Problem-solving therapy is a form of therapy that involves providing patients with tools to identify and solve problems that arise from life stressors, both big and small, to improve overall quality of life and reduce the negative impact of psychological and physical illness.
Problem-solving therapy was first developed in Great Britain in the primary care context. It was designed to be an evidence-based treatment that doctors could use in their practices with their patients.
Types of Problems Treated
The primary use of problem-solving therapy is to address issues related to life stress and finding solutions to concrete issues.
Problem-solving therapy can be applied to life problems that are typically associated with various psychological and physiological symptoms.
Problem-solving therapy is advised for the following issues:
Your doctor or mental health professional will be able to advise whether problem-solving therapy could be helpful for your particular issue. In general, if you are struggling with real-life concrete problems that you feel you are having trouble finding solutions for, problem-solving therapy could be helpful for you.
In order to grasp how problem-solving therapy works, it’s helpful first to describe the framework or background to the therapy.
Problem-solving therapy is based on a model of stress and well-being that takes into account the importance of real-life problem-solving. In other words, the key to managing the impact of stressful life events in terms of later problems with mental health is to know how to solve problems as they arise.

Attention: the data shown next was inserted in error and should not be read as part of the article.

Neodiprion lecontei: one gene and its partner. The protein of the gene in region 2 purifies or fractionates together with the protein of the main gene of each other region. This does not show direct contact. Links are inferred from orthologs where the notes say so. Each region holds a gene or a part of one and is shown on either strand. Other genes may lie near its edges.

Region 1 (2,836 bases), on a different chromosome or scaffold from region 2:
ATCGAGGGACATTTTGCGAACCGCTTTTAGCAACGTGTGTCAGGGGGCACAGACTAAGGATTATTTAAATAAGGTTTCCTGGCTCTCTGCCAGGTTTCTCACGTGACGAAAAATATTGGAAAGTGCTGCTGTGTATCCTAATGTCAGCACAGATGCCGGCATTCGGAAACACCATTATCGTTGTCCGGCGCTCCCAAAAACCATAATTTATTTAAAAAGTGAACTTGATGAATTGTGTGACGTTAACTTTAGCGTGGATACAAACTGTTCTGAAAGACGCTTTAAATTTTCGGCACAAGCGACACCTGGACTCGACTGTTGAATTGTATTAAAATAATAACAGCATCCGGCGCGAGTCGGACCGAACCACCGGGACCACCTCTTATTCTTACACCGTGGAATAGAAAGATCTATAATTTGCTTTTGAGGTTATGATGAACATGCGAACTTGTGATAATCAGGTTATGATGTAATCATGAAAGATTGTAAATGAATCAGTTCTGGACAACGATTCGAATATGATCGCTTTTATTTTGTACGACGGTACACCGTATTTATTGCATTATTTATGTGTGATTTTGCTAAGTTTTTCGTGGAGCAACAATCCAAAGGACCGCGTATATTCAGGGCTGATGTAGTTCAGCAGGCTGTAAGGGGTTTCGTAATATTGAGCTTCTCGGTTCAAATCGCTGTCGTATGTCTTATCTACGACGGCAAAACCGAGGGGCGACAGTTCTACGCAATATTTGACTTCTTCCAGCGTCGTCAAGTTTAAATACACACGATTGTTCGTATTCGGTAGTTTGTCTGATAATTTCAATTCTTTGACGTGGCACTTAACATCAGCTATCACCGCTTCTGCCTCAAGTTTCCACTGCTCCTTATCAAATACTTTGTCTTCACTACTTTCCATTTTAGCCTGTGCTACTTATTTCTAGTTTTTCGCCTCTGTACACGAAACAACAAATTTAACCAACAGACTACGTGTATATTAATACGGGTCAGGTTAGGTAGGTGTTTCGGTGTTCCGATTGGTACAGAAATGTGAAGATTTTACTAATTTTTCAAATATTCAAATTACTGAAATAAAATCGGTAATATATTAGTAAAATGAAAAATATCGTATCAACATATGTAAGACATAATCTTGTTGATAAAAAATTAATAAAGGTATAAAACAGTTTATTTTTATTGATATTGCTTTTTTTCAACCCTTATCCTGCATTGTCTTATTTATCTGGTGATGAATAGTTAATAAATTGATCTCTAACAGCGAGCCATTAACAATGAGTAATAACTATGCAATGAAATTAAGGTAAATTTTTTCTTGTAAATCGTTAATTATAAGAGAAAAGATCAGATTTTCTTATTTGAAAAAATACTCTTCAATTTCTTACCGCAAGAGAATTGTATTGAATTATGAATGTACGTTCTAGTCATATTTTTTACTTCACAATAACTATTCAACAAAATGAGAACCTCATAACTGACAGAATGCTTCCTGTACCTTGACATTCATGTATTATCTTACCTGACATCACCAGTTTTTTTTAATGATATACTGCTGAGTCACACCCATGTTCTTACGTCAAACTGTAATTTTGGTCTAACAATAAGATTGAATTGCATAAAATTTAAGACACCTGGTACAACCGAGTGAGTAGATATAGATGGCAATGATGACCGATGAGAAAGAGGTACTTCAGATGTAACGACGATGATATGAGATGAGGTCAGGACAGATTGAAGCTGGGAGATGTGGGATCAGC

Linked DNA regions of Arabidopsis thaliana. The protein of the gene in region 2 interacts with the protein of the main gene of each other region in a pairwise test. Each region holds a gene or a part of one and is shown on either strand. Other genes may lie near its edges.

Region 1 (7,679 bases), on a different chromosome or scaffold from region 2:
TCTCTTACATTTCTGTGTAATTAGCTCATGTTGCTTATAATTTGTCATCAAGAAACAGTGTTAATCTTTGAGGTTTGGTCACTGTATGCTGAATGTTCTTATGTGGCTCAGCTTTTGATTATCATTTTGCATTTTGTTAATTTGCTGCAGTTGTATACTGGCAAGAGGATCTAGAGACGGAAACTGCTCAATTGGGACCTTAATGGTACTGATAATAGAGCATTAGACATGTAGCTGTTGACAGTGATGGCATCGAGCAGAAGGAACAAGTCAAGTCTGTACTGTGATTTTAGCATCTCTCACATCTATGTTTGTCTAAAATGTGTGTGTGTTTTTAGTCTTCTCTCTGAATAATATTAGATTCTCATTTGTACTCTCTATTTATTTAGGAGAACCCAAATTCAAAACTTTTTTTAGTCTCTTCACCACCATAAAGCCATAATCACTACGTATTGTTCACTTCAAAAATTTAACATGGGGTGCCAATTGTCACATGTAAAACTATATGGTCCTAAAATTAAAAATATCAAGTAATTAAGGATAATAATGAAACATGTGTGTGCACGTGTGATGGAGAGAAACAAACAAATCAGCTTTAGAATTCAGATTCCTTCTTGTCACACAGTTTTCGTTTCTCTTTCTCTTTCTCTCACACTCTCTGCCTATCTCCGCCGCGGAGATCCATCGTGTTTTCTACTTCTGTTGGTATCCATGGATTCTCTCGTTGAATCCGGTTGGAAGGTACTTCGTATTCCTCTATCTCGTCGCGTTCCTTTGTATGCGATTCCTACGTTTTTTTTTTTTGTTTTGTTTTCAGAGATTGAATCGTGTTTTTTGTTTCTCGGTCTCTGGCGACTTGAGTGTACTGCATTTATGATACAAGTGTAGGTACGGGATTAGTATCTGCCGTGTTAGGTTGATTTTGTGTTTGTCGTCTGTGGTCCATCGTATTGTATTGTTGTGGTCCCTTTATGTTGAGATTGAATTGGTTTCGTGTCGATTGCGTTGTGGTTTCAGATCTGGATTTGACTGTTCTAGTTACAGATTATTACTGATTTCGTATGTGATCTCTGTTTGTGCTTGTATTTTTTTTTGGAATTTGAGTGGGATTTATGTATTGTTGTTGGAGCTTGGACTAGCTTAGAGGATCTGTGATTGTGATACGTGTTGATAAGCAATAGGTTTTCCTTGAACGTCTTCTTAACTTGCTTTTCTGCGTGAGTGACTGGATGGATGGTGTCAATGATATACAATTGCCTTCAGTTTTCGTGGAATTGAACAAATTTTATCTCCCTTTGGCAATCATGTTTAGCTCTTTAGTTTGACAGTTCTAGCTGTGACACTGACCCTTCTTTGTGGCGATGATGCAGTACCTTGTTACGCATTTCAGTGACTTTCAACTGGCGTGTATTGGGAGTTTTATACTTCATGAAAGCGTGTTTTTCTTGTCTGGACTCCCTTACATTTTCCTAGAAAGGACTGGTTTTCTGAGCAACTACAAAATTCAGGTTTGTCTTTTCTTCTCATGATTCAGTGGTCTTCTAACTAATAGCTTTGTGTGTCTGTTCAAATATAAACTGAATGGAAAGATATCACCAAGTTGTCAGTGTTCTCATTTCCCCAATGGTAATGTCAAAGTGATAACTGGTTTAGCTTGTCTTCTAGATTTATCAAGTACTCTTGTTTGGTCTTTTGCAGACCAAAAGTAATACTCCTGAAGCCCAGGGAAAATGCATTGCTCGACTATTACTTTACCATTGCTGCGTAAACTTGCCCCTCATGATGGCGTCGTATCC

There are two major components that make up the problem-solving therapy framework: applying the problem-solving orientation to your life and using problem-solving skills.
When you experience problem-solving therapy, you will learn how to apply the approach to all areas of your life.
This means that you will start to see problems as challenges to be solved instead of insurmountable obstacles. It also means that you will recognize the time and systematic action that is required to engage in effective problem-solving techniques.
For example, if you are living with depression or a medical illness, and struggling to eat healthy meals each day, you would see this as a problem that can be solved through a systematic plan that you take the time to implement.
The second component of problem-solving therapy is learning how to use problem-solving skills. This involves knowing how to identify the problem, defining it in a way that is helpful, trying to understand the problem in a deeper way, setting goals related to the problem, generating alternative creative solutions, choosing the best course of action, implementing the choice you have made, and evaluating the outcome to determine next steps.
To break it down more specifically, problem-solving therapy uses a four-pronged approach:
What is the format of problem-solving therapy? Let’s take a look at the different features that it involves.
Problem-solving therapy is all about training you to become adaptive in your life so that you can develop a problem-solving attitude and the specific skills required to execute strategies in your life right now.
Problem-solving therapy is also very practical in its approach and is only concerned with the present, rather than delving into your past.
What types of skills are developed during problem-solving therapy? Below are just some of the advantages that this type of therapy offers:
As you can see, there are numerous benefits to engaging in problem-solving therapy that may extend into all areas of your life.
While other forms of psychotherapy such as cognitive-behavioral therapy may be helpful for dealing with negative thoughts, problem-solving therapy is ideal if you are struggling with life problems and stressors and you don’t feel well equipped with the necessary tools and strategies to solve your problems.